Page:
Stocks have been ripe for a rest or correction for weeks, and yet the current advance continues to broaden and buying pressure continues to outpace selling pressure. We already know that SPY and QQQ are hitting new highs and leading. We are also seeing fresh new highs in the S&P 500 Equal-weight ETF, S&P MidCap 400 SPDR and Russell 2000 ETF.
The Consumer Discretionary sector came back to life this week as the large-cap version (XLY), equal-weight version (RCD) and small-cap version (PSCD) hit new highs. This is the most economically sensitive sector and new highs across the board bode well. Consumer Discretionary was not the only sector with a hat-trick as Technology (XLK, RYT, PSCT), Healthcare (XLV, PSCH, RYH) and Industrials (XLI, RGI, PSCI) also scored new highs in all three groups.
All told, we are seeing broad strength in large-caps, small-caps, Technology, Consumer Discretionary, Industrials and Healthcare. These four sectors are big players and they are leading the market. This is bullish.
The charts below show market summary screen shots for the Percentage of Stocks above the 200-day EMA and High-Low Percent. The three indexes and eleven sectors are sorted with the highest values at the top. Over 90% of stocks in six sectors are above their 200-day EMAs and over 20% of all stocks in seven sectors recorded 52-week highs.
Still Channeling January 2018
It is amazing how closely the S&P 500 SPDR is following the script from September 2017 to January 2018. I first made this comparison on December 20th and SPY is on the verge of hitting the parabolic stage.
After advancing 10% from late August to late December 2017, SPY hit the parabolic stage in January 2018 with three big weekly gains that pushed the PPO(1,40,0) above +10% for three weeks. Also notice that SPY gained over 2% in two of the four weeks (red shading).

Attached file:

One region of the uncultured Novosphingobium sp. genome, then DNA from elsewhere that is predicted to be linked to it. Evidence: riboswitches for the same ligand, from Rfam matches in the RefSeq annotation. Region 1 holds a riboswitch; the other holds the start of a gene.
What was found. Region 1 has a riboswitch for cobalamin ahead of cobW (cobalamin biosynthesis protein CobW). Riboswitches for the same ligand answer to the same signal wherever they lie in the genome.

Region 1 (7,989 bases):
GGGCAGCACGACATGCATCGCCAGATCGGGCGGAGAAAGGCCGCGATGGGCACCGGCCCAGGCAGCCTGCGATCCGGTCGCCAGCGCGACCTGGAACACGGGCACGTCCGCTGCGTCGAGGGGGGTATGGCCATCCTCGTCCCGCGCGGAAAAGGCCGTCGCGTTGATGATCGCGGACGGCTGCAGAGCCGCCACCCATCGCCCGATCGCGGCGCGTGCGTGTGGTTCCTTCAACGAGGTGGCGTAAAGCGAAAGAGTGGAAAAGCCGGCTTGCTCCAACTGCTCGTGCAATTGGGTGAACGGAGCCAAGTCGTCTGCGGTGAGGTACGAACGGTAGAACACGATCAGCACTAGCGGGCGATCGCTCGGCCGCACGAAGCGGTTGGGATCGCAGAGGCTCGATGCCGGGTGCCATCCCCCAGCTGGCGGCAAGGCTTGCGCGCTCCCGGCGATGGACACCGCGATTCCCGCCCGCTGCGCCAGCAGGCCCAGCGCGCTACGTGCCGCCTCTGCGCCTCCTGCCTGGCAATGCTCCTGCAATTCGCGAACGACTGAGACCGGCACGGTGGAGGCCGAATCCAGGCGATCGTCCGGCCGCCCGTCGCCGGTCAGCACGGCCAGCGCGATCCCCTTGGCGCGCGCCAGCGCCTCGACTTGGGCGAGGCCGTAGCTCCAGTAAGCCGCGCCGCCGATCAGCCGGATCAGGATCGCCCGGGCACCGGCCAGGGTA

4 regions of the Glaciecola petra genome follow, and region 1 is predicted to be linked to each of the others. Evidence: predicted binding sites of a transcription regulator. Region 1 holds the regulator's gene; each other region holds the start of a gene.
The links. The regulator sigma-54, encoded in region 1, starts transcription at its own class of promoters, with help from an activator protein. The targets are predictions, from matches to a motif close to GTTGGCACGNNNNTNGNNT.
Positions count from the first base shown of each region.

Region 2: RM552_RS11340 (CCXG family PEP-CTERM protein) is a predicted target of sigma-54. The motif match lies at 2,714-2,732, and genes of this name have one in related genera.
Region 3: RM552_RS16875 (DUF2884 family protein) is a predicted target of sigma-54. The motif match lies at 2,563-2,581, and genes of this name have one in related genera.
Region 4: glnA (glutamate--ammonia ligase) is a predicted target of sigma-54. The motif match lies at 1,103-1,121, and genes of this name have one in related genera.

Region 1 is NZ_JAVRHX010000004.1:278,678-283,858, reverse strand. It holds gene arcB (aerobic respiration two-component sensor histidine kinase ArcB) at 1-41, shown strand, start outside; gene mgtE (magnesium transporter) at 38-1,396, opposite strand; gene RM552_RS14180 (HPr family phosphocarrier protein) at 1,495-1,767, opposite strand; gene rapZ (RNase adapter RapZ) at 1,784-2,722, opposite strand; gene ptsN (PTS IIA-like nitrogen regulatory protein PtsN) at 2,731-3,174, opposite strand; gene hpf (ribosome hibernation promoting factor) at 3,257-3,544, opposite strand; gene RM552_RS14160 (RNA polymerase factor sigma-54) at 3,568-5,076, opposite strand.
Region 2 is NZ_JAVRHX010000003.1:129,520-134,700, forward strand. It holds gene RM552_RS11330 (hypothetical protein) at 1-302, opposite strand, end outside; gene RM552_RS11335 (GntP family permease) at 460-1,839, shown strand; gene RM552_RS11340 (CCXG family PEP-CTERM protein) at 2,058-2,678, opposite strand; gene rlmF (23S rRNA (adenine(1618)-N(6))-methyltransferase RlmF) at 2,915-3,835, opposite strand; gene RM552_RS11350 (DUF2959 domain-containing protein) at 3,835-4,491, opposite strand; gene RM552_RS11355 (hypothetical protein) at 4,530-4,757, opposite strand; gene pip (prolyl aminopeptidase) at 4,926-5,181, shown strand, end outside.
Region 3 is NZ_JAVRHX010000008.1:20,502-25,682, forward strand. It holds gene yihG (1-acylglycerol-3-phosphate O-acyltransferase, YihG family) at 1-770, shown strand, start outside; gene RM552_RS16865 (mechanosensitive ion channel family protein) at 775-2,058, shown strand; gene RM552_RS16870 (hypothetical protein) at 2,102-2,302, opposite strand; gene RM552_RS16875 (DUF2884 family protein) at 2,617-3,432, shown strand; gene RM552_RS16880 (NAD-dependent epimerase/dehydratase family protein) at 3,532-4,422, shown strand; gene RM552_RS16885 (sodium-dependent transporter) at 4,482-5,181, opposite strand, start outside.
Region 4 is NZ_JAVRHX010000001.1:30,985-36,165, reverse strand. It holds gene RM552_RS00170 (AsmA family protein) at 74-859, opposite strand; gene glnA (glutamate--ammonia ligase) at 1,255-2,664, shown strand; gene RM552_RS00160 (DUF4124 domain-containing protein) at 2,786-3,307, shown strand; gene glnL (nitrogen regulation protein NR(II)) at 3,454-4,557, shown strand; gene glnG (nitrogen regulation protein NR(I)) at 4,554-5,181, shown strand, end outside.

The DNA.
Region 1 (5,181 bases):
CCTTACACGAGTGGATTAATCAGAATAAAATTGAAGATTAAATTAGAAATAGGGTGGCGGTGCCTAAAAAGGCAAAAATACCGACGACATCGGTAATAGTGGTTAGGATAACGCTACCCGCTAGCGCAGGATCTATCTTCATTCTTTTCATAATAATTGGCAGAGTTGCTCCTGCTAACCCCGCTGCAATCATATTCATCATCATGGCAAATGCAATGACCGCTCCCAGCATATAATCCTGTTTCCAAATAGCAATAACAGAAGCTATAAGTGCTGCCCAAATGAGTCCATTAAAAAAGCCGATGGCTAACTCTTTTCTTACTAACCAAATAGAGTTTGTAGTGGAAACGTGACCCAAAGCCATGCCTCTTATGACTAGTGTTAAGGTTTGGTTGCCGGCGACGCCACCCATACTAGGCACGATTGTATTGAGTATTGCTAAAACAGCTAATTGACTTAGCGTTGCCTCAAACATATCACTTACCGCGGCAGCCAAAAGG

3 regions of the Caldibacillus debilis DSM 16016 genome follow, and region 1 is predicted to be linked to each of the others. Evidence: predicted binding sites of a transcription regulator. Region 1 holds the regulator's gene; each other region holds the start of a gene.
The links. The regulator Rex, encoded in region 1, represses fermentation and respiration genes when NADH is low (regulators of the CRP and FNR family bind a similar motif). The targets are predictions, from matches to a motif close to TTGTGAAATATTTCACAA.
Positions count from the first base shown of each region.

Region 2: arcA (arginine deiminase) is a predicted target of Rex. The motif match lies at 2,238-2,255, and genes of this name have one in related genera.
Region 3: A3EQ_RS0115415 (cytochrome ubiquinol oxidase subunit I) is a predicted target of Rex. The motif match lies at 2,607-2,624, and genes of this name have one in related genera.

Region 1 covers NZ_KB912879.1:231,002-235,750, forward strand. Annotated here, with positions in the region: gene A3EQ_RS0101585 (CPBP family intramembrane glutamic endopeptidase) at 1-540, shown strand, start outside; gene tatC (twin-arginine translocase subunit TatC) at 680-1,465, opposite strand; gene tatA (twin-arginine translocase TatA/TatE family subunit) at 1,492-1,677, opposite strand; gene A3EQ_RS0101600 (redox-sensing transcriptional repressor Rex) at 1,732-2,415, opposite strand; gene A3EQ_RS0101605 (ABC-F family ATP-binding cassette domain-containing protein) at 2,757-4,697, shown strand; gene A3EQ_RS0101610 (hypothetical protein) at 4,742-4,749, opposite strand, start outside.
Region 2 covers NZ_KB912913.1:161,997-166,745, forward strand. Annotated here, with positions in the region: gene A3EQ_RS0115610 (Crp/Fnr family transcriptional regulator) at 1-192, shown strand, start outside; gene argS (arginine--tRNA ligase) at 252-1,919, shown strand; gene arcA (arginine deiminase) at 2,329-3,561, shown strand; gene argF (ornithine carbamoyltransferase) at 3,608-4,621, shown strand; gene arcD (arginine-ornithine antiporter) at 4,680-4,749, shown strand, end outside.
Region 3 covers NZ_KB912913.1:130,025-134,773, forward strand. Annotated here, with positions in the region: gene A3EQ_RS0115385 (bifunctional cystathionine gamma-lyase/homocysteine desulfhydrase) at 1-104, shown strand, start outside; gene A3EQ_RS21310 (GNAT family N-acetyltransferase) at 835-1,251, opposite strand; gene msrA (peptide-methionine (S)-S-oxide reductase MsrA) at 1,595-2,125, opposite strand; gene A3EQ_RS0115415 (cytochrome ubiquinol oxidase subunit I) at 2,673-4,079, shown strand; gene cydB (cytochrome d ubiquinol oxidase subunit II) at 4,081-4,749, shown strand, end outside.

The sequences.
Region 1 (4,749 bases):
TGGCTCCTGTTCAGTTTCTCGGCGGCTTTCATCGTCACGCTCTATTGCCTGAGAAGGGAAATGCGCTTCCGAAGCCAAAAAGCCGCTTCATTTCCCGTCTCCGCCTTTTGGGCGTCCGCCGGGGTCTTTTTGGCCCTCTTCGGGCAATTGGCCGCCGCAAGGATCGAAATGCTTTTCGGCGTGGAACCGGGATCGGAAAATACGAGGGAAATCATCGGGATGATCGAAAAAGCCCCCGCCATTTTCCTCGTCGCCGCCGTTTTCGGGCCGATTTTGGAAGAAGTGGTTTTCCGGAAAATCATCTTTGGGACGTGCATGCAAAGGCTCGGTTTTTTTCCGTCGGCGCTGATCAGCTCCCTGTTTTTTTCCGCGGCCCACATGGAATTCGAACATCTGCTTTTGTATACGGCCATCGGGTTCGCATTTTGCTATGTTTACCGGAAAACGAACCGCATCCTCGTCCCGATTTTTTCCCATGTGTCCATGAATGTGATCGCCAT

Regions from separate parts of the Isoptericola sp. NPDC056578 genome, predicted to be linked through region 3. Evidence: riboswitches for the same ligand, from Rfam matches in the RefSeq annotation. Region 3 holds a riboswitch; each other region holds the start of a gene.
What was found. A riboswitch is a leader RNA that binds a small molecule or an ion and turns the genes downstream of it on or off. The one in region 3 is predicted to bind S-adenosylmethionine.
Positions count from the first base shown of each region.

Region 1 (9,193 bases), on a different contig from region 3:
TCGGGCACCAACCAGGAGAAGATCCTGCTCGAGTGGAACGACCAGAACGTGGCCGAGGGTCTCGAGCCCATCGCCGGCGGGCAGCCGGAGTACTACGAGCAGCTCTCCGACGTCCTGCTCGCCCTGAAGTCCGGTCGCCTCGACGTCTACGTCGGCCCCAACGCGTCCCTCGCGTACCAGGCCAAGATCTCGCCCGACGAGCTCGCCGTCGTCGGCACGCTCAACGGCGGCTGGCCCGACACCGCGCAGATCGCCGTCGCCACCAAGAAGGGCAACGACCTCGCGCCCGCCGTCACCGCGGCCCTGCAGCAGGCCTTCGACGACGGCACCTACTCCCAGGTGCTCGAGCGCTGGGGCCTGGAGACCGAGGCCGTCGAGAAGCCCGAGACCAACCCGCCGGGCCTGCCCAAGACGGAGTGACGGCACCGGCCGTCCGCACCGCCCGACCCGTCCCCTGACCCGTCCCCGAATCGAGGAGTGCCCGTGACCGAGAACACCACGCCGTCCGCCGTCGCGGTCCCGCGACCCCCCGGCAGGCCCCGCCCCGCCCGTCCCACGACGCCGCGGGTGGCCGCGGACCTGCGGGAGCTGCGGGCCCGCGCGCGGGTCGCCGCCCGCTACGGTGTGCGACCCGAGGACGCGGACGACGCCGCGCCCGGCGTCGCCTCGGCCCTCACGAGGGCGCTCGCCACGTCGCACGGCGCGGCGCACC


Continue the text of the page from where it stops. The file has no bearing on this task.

We have yet to see weekly gains in excess of 2%, but SPY is currently up 3.25% since Monday’s open on January 6th (almost two weeks). An unscientific eyeballing of the last two candles, also reveals that these are the biggest white bodies of the current move. The open and the close form the body of the candle.
The indicator window shows the PPO(1,40,0) hitting 9.42% and nearing the 10% threshold. The current close is 9.42% above the 40-week EMA and this is the most since January 2018. Even though the parabolic threshold as yet to be reached, the indicator is close enough to warrant a little caution going forward.
RSI for QQQ above 68 for 22 Days
There are lots of indicators telling us the same thing: the stock market is extended and ripe for a rest. These indicators are really just yellow flags (caution), as opposed to red flags (bearish). Why? Because the market can become overbought and remain overbought in strong uptrends.
In any case, I was studying RSI(14) for QQQ and found that it has been above 68 for 22 days. Technically 70 is overbought. I added a buffer to absorb the early January dip. This stretch above 68 is the longest since March 2017. The chart below shows RSI holding above 68 for 20 or more days four times in the last three years. The green arrows mark the spot on the price chart and the red zones show what happened the next few months.
Three instances hardly make for a robust study, but I think we can use this information to prepare. Notice that there were three different corrections the last time RSI held above 68 for 20 or more days. The first was a basic trading range for two months, the second was a volatile range for four months and the third was a sharp pullback that lasted one month. Corrections are like a box of chocolates…